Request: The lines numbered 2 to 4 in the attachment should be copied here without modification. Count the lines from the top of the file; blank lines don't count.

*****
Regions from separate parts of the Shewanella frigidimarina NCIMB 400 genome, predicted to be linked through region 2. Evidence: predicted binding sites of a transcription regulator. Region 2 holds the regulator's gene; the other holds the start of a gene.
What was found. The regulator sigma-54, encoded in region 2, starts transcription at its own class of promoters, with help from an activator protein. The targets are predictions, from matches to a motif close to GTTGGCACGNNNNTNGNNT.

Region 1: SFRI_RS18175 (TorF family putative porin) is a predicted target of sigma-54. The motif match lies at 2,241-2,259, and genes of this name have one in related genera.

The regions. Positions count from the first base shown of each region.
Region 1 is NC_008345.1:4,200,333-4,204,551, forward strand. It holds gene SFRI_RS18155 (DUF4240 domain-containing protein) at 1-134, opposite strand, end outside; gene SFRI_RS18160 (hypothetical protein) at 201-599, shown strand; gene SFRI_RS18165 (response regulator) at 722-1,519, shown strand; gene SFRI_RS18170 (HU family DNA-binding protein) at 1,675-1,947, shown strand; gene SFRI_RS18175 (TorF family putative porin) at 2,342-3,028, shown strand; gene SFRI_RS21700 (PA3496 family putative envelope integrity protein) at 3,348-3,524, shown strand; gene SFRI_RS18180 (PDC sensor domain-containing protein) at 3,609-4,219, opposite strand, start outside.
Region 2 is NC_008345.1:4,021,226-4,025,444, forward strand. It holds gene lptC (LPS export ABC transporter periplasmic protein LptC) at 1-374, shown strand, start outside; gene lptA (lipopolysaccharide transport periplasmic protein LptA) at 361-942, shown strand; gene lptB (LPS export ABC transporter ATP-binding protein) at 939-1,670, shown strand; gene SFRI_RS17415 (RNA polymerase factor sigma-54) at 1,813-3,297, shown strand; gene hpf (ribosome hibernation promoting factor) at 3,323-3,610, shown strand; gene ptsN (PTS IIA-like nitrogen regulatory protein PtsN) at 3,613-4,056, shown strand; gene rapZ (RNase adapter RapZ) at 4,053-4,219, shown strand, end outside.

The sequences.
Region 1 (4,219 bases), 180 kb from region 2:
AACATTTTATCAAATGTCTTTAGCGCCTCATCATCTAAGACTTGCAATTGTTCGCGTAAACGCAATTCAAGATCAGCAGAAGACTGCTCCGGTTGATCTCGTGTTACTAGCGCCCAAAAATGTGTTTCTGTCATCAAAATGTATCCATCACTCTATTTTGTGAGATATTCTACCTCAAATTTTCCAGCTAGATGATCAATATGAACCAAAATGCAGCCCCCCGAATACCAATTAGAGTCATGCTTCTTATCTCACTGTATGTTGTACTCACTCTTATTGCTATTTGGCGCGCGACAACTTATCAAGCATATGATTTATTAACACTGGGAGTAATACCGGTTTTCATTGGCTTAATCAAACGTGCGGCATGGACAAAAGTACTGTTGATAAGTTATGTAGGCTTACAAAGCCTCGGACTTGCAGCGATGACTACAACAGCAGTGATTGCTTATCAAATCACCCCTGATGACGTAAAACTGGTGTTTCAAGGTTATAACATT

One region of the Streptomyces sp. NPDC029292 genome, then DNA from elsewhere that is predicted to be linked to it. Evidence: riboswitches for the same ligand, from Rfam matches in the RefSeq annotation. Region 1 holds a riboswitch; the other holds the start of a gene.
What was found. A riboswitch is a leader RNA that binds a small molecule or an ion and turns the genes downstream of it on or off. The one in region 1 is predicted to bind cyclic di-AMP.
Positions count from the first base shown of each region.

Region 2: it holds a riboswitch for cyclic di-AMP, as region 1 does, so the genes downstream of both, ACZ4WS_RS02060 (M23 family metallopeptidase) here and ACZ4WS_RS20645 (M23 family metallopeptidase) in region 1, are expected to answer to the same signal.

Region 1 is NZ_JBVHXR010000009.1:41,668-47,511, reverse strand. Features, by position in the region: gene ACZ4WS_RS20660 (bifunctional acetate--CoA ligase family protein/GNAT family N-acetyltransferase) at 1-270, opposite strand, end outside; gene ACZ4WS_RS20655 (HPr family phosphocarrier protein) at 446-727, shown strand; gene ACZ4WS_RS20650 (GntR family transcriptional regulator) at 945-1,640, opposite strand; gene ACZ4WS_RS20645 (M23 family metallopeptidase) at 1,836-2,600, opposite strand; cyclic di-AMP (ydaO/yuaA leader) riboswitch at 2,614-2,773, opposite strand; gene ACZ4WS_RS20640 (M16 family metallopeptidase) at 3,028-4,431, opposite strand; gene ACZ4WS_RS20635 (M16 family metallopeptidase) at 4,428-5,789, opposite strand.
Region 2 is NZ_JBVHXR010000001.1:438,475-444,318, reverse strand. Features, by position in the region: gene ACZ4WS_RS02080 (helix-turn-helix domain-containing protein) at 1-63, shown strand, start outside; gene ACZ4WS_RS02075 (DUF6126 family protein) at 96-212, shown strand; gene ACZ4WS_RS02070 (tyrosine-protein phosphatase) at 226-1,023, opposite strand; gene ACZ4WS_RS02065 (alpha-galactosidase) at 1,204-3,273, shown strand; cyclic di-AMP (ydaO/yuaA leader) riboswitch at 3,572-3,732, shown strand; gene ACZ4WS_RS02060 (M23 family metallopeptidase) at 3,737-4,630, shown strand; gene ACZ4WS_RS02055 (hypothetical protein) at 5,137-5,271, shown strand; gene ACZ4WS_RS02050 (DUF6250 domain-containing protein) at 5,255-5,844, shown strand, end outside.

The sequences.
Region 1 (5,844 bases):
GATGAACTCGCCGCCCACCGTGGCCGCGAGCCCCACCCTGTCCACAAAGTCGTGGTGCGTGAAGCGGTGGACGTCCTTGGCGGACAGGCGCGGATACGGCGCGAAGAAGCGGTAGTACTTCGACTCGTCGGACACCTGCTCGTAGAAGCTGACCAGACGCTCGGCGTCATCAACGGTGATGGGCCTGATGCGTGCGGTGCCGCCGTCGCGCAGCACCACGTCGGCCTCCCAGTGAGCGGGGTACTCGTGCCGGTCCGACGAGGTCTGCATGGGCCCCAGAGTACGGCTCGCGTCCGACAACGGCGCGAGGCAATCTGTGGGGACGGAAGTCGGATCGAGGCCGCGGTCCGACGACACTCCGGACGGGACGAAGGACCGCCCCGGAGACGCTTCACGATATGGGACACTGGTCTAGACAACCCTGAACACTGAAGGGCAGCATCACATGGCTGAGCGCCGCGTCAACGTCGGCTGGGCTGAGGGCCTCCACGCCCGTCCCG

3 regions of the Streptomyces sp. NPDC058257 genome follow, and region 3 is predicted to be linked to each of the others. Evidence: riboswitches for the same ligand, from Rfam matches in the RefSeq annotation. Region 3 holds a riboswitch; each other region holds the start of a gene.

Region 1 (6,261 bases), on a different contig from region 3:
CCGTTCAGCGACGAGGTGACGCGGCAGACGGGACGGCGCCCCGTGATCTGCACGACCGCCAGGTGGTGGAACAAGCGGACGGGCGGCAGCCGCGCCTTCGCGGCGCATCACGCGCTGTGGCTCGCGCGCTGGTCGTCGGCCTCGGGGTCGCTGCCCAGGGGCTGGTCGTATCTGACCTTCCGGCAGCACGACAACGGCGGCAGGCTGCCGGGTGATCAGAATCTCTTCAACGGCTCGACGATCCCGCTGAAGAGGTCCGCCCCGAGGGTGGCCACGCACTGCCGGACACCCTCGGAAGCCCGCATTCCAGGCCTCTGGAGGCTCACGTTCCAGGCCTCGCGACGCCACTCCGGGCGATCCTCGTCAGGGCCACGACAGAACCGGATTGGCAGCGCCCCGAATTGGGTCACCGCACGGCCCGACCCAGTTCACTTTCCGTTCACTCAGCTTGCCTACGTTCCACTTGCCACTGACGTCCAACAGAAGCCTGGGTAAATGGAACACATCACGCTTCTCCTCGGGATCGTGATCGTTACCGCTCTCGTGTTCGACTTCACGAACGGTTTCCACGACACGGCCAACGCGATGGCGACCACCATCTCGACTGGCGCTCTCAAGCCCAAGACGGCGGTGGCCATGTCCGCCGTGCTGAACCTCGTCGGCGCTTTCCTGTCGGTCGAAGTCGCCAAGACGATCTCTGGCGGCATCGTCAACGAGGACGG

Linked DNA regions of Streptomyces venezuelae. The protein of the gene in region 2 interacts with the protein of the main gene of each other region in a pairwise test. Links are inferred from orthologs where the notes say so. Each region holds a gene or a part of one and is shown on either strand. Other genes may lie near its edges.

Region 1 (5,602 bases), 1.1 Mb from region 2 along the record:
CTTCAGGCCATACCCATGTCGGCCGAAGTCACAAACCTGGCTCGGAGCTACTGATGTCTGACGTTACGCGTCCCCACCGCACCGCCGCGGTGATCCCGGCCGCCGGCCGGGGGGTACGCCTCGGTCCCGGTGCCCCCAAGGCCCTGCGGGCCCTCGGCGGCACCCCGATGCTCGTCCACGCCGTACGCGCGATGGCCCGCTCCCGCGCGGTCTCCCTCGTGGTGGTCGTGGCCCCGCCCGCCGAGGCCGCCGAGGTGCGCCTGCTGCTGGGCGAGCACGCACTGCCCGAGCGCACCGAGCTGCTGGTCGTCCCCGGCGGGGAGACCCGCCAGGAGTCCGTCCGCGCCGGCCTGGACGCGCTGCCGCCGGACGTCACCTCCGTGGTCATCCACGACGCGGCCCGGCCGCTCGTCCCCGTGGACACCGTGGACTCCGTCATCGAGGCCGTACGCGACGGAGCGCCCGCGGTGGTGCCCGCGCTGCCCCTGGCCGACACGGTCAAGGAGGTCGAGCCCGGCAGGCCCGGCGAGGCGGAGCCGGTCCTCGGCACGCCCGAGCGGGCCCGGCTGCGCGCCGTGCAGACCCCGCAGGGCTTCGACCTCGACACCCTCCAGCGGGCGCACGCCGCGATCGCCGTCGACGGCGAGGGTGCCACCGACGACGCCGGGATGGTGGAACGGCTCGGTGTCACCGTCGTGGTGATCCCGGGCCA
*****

What was found. The regulator sigma-54, encoded in region 2, starts transcription at its own class of promoters, with help from an activator protein. The targets are predictions, from matches to a motif close to GTTGGCACGNNNNTNGNNT.

Region 1: SFRI_RS18175 (TorF family putative porin) is a predicted target of sigma-54. The motif match lies at 2,241-2,259, and genes of this name have one in related genera.

The regions. Positions count from the first base shown of each region.